## Burnside’s normal complement theorem (3)

Posted: January 20, 2011 in Elementary Algebra; Problems & Solutions, Groups and Fields
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Notation. For a group $G$ and a subgroup $H$ of $G,$ the centralizer and the normalizer of $H$ in $G$ are denoted by $C(H)$ and $N(H)$ respectively.

Lemma. Let $G$ be a finite group and let $P$ be a Sylow subgroup of $G.$ Suppose that $a,b \in C(P)$ and $b=x^{-1}ax$ for some $x \in G.$ There exists $y \in N(P)$ such that $b=y^{-1}ay.$

Proof. Let $C(b)=\{g \in G: \ gb=bg \},$ the centralizer of $b$ in $G.$ Clearly $P \subseteq C(b)$ because $b \in C(P)$ and so $b$ commutes with every element of $P.$ Also if $c \in P,$ then

$(x^{-1}cx)b = (x^{-1}cx)(x^{-1}ax)=x^{-1}cax=x^{-1}acx=b(x^{-1}cx).$

Thus $x^{-1}Px \subseteq C(b).$ So both $P$ and $x^{-1}Px$ are Sylow subgroups of $C(b)$ and so, since $|P|=|x^{-1}Px|,$ there exists $z \in C(b)$ such that $P= z^{-1}x^{-1}Pxz.$ Then clearly $y=xz \in N(P)$ and, since $z \in C(b),$ we have $y^{-1}ay = z^{-1}x^{-1}axz=z^{-1}bz=b. \ \Box$

Burnside’s Normal Complement Theorem. (Burnside, 1900) Let $G$ be a finite group and let $P$ be a Sylow subgroup of $G.$ If $C(P)=N(P),$ then there exists a normal subgroup $Q$ of $G$ such that $P \cap Q = \{1\}$ and $G=PQ.$

The normal subgroup $Q$ in the theorem is called the normal complement of $P.$

Proof. Clearly $P$ is abelian because $P \subseteq N(P) = C(P),$ Let $|P|=p^r$ and $[G:P]=n.$ Note that, since $P$ is a Sylow subgroup, $\gcd(n,p^r)=1$ and hence there exist integers $u,v$ such that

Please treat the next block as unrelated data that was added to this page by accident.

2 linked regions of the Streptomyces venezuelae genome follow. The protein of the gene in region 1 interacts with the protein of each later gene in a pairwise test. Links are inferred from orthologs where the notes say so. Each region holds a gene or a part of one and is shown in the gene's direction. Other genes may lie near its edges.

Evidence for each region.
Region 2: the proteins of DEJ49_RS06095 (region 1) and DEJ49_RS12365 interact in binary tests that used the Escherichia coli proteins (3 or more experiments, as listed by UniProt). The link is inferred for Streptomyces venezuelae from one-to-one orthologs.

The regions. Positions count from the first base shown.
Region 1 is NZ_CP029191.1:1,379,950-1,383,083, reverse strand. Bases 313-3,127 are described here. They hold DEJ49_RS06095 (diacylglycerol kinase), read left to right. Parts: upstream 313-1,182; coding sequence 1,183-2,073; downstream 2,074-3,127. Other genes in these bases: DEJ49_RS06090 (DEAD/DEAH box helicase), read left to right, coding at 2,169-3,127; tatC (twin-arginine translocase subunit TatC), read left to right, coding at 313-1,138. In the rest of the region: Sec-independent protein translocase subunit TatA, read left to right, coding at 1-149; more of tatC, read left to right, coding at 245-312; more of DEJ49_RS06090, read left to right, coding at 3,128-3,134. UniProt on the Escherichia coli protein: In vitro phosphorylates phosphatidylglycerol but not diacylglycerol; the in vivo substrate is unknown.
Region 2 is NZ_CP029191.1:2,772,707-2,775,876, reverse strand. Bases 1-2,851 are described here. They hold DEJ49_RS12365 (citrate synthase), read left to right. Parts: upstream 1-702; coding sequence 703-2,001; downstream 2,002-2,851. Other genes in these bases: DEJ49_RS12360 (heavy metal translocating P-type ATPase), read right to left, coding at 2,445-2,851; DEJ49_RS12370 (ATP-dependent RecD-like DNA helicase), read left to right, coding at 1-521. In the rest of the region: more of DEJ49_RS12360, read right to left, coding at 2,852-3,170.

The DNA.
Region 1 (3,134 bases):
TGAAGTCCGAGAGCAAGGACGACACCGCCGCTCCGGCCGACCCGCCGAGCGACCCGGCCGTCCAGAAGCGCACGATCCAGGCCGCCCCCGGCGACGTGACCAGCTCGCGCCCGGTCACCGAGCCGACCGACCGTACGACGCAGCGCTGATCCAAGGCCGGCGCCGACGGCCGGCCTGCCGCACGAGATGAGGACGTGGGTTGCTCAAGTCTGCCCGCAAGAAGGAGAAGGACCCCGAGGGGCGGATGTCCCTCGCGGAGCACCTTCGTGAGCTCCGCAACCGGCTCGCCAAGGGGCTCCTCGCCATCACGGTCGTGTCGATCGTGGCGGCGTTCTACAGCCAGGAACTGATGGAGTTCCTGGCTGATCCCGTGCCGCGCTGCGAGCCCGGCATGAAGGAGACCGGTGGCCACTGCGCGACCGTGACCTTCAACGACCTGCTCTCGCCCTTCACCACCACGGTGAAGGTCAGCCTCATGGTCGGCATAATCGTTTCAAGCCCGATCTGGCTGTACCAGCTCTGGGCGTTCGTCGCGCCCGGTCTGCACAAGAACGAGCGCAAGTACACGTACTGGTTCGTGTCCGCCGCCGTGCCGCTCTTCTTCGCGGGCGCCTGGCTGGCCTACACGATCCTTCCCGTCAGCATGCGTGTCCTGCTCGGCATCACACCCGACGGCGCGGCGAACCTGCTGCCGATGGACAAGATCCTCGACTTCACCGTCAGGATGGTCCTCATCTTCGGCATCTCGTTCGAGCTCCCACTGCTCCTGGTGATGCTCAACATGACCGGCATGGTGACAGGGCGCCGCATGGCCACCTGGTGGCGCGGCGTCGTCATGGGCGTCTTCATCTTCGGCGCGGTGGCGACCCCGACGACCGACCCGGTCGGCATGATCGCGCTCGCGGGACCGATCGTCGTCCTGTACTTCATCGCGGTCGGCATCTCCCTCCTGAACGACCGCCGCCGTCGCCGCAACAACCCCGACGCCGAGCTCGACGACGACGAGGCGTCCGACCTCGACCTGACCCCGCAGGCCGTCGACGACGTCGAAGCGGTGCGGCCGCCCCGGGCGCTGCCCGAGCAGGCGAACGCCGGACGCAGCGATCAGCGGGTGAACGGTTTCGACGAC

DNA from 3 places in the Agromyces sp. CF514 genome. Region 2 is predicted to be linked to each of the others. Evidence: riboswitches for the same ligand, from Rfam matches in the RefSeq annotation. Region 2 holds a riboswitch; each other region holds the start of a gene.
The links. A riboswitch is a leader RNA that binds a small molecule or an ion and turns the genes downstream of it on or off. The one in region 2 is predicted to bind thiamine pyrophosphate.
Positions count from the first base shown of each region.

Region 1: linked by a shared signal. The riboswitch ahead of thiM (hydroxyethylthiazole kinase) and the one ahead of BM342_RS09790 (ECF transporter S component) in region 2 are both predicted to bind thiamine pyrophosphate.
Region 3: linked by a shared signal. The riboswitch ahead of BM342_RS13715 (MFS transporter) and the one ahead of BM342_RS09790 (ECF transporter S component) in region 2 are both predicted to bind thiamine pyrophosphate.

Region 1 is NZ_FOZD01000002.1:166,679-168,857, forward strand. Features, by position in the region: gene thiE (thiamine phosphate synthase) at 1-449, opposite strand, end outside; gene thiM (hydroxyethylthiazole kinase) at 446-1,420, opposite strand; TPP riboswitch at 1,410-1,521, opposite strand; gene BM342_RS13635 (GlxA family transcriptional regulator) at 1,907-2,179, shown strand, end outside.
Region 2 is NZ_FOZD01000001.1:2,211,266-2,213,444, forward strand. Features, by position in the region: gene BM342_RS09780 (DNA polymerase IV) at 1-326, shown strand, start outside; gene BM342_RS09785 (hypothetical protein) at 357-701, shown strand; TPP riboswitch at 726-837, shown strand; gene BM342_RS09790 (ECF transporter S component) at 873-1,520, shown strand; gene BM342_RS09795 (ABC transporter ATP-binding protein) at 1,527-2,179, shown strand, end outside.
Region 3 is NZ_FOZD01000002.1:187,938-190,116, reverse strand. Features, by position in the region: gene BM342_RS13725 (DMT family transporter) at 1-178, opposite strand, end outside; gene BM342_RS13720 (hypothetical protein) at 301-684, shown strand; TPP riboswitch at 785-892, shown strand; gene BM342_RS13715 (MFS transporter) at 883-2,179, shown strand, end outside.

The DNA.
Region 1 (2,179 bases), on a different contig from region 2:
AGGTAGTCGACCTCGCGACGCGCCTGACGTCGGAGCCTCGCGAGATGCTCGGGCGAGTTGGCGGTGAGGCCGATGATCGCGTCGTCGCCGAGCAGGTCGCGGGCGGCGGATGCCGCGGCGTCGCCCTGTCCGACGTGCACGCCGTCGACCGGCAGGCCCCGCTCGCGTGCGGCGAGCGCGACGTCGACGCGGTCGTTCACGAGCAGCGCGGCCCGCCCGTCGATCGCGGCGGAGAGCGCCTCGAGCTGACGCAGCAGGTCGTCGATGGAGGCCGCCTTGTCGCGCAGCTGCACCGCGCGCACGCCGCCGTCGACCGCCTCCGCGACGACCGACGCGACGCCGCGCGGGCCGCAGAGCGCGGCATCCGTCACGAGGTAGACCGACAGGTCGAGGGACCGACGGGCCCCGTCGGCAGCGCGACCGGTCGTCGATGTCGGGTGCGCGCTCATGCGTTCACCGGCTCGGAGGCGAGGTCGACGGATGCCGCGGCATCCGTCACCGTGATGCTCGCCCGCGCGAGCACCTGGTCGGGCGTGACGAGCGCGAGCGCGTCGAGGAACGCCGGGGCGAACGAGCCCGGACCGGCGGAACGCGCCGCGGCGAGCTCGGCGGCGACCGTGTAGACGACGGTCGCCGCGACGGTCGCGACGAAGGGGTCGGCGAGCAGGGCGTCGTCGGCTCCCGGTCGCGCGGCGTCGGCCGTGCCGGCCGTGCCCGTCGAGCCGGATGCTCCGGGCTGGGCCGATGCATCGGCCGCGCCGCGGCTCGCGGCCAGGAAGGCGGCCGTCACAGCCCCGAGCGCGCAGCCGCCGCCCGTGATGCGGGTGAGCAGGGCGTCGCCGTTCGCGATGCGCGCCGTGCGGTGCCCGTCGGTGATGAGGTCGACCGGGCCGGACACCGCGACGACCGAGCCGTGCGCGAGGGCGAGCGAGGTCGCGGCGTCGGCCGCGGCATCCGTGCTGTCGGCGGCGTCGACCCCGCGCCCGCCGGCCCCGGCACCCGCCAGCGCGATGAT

$nu+p^rv=1. \ \ \ \ \ \ \ \ \ (1).$

Now let $g \in P.$ The theorem in part (2) gives us elements $x_1, \cdots , x_m \in G$ and integers $k_1, \cdots , k_m$ such that $\sum_{j=1}^m k_j = n$ and $\lambda(g)= \prod_{j=1}^m x_j^{-1}g^{k_j}x_j,$ where $\lambda$ is the group homomorphism defined in the theorem in part (1). Note that, by the equation (7) in the proof of the theorem in part (2), $x_j^{-1}g^{k_j} x_j \in P \subseteq C(P)$ for all $j.$ Thus, by the Lemma, for every $j$ there exists some $y_j \in N(P)$ such that $x_j^{-1}g^{k_j}x_j=y_j^{-1}g^{k_j}y_j.$ Hence $x_j^{-1}g^{k_j}x_j = g^{k_j},$ for all $j,$ because $y_j \in N(P)=C(P).$ Thus

$\lambda(g) = \prod_{j=1}^m x_j^{-1}g^{k_j}x_j = \prod_{j=1}^m g^{k_j} = g^{\sum_{j=1}^m k_j}=g^n. \ \ \ \ \ \ \ \ \ \ (2)$

Now,  (1) and (2) give us

$\lambda(g^u)=g^{nu}=g^{1-p^rv}=g, \ \ \ \ \ \ \ \ \ \ \ (3)$

because $|P|=p^r$ and so $g^{p^r}=1.$ So (3) shows that $\lambda$ is onto. Let $\ker \lambda = Q.$  Then

$G/Q \cong P. \ \ \ \ \ \ \ \ \ \ \ (4)$

We can now easily prove that $Q$ is the required subgroup in the theorem:

1) Obviously $Q$ is normal because $Q$ is the kernel of the group homomorphism $\lambda.$ To see why $P \cap Q = \{1\},$ let $g \in P \cap Q.$ Then $g^{p^r}=1$ and $g^n = \lambda(g)=1.$ But then using (1) we will have $g = g^{nu + p^rv}=1.$

2) To see why $G=PQ,$ we first note that $|PQ|=|P| \cdot |Q|,$ because $|P \cap Q|=1$ as we just showed. We also have $|P| \cdot |Q|=|G|,$ by (4). Thus $|G|=|PQ|$ and hence $G=PQ. \ \Box$